Why gap years can be a complete waste of time
As a cynical final year student, I can’t be the only one sick of those unutterably dull types writing odes to ‘what my self-serving gap year taught me’. It makes me wonder: what is wrong with my generation?
Does the paralysing fear of university debt and the frenzied competition for decent places breed some specially boring type of potential student? I have a particular distaste for those pretentious people who, safely holding their place for PPE at Oxford or Durham, vomit paragraphs on how spending a year in Brussels, or in Peru helping starving children, really made them understand that they want to be a politician or work for Save the Children. This is all, of course, a complete fantasy. They knew what they were going to do beforehand, because Mummy and Daddy taught them that going into politics or the foreign office is the ‘right sort of thing’.
I spent half of my gap year in my hometown in the south of England and half in Mongolia, the first half paying for the second. I left my job in a PR firm (got through work experience, not family contacts) in April and frantically rushed around, trying to buy warm clothes, a suitcase and other necessities that had belatedly occurred to me.
About two weeks later, I pitched up on the first flight of my life and spent 22 hours travelling from Heathrow to Ulaanbataar, capital of Mongolia. I was officially working on the UB Post newspaper, but throwing them a couple of articles and a fair amount of sub-editing each week, I devoted the rest of my time to drinking, having fun and enjoying the idiosyncratic city that is Ulaanbataar.
Mongolia has really taught me more about what I don’t want to do with my life. When you’re staying in a nomadic ger in the Gobi desert and all around you is flat red earth for about 200km, you start to wonder things like: hey, where’s the toilet? It’s then that you realise your real limits.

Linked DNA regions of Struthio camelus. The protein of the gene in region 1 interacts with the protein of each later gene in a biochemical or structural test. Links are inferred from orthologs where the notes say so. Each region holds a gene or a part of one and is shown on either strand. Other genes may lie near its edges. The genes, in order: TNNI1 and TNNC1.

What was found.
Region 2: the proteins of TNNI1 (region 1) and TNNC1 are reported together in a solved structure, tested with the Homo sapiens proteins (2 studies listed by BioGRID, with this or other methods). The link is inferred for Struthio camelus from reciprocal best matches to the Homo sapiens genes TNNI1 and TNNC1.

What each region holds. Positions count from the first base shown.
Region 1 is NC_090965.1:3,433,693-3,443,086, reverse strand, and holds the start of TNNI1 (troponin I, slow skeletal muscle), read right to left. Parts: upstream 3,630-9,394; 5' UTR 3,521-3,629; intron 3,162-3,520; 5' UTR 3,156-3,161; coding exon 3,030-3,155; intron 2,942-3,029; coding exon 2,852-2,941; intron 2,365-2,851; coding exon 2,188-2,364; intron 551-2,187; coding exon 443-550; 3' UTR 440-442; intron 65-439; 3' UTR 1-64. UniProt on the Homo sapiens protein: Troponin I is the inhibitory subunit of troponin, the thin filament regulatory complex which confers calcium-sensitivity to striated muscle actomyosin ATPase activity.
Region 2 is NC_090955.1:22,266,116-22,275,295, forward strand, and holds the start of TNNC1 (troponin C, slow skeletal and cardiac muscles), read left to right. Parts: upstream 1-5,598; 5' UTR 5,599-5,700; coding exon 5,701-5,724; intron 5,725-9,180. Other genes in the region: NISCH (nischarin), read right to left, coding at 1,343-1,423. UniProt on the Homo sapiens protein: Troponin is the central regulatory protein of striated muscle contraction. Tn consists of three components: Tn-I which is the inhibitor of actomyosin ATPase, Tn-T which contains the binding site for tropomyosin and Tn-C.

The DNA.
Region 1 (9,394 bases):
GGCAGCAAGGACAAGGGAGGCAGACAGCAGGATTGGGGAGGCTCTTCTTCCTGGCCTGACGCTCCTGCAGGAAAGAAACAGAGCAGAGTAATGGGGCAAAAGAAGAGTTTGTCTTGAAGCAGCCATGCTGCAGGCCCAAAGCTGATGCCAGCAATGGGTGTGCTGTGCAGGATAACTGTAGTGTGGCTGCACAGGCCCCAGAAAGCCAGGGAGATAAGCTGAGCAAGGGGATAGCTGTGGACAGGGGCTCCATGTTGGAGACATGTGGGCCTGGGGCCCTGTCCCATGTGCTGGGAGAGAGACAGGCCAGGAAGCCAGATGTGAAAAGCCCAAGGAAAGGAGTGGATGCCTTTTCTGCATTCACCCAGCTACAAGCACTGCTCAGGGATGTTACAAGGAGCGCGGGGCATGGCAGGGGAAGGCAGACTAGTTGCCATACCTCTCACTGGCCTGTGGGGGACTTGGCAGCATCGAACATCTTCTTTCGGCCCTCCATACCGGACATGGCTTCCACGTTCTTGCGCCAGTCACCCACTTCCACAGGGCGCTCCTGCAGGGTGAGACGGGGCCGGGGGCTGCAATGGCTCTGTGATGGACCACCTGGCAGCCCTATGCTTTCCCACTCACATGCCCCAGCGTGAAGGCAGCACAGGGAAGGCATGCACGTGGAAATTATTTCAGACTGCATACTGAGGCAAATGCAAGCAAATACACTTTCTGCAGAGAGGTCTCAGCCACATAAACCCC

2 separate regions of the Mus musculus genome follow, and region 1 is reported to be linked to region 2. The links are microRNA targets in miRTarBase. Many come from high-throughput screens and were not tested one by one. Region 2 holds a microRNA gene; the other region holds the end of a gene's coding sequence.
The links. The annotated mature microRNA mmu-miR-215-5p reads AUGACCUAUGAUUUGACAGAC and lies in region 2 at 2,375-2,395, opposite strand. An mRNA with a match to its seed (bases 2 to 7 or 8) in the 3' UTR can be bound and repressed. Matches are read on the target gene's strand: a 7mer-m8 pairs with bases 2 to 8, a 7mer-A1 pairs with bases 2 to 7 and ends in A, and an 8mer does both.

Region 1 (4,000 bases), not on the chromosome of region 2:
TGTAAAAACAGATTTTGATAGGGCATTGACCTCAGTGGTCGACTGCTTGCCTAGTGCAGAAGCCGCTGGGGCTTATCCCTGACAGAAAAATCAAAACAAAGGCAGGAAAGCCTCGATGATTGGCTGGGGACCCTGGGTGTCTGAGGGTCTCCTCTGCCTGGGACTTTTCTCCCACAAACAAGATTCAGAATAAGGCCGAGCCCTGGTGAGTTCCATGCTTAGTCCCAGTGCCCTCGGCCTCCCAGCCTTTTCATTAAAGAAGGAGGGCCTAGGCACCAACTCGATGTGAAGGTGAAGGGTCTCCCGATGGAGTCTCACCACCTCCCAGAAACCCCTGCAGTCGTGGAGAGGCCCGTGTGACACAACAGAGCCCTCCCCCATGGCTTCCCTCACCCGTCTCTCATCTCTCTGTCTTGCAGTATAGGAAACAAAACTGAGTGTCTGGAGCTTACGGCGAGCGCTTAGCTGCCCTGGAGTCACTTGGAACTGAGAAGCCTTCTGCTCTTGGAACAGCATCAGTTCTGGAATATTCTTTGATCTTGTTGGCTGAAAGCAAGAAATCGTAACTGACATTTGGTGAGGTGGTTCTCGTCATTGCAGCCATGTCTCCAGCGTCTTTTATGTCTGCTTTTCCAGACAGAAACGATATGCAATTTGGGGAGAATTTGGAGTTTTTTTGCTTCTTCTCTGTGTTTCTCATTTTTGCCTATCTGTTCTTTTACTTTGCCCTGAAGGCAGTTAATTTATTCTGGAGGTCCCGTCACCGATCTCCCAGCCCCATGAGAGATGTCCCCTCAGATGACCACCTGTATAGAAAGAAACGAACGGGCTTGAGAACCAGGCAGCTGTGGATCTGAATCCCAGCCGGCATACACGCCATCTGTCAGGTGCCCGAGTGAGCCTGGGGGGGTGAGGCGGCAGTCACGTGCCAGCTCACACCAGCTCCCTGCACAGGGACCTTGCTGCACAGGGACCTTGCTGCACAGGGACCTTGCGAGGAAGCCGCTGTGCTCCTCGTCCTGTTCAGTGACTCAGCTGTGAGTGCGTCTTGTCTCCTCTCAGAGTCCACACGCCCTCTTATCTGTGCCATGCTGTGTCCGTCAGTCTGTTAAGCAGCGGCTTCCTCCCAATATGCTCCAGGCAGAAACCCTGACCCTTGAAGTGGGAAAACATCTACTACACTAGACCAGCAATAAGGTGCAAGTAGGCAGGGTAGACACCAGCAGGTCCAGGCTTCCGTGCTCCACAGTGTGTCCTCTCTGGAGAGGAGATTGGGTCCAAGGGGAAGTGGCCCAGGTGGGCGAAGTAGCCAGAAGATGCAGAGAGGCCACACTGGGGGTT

It seems that, more and more, you have to have spent your time doing something a university admissions officer or potential employer can comfortably deem as worthwhile, rather than something fun. It is not a crime to be eighteen and sit on a beach all year. In fact, it shows you are more well balanced than Mr. I-worked-for-Deloitte-for-six-months-and-it-changed-my-life. I’ve heard that Bristol University even allots points according to how meaningful and sensible your gap year choice was. The problem is that this means nothing. Someone can stay at home for an entire year and become a changed person, or they can travel to 30 countries to help in orphanages and still remain small-minded and uninterested in the world around them. The only way you can find this out is by having a good bullshit detector.
All those mind-crushingly boring types might have spent a year doing something that will give them a big gold star on their CV, but they’re missing out on an opportunity to get out, see the world and relax, something they probably need more than those who do end up spending all their time on a beach. So please, spare us the bullshit: if you can’t have fun yourself, write about what it really meant to you, how it’s going to get you a job at Daddy’s law firm, not a bunch of spiel you borrowed out of last week’s Sunday review.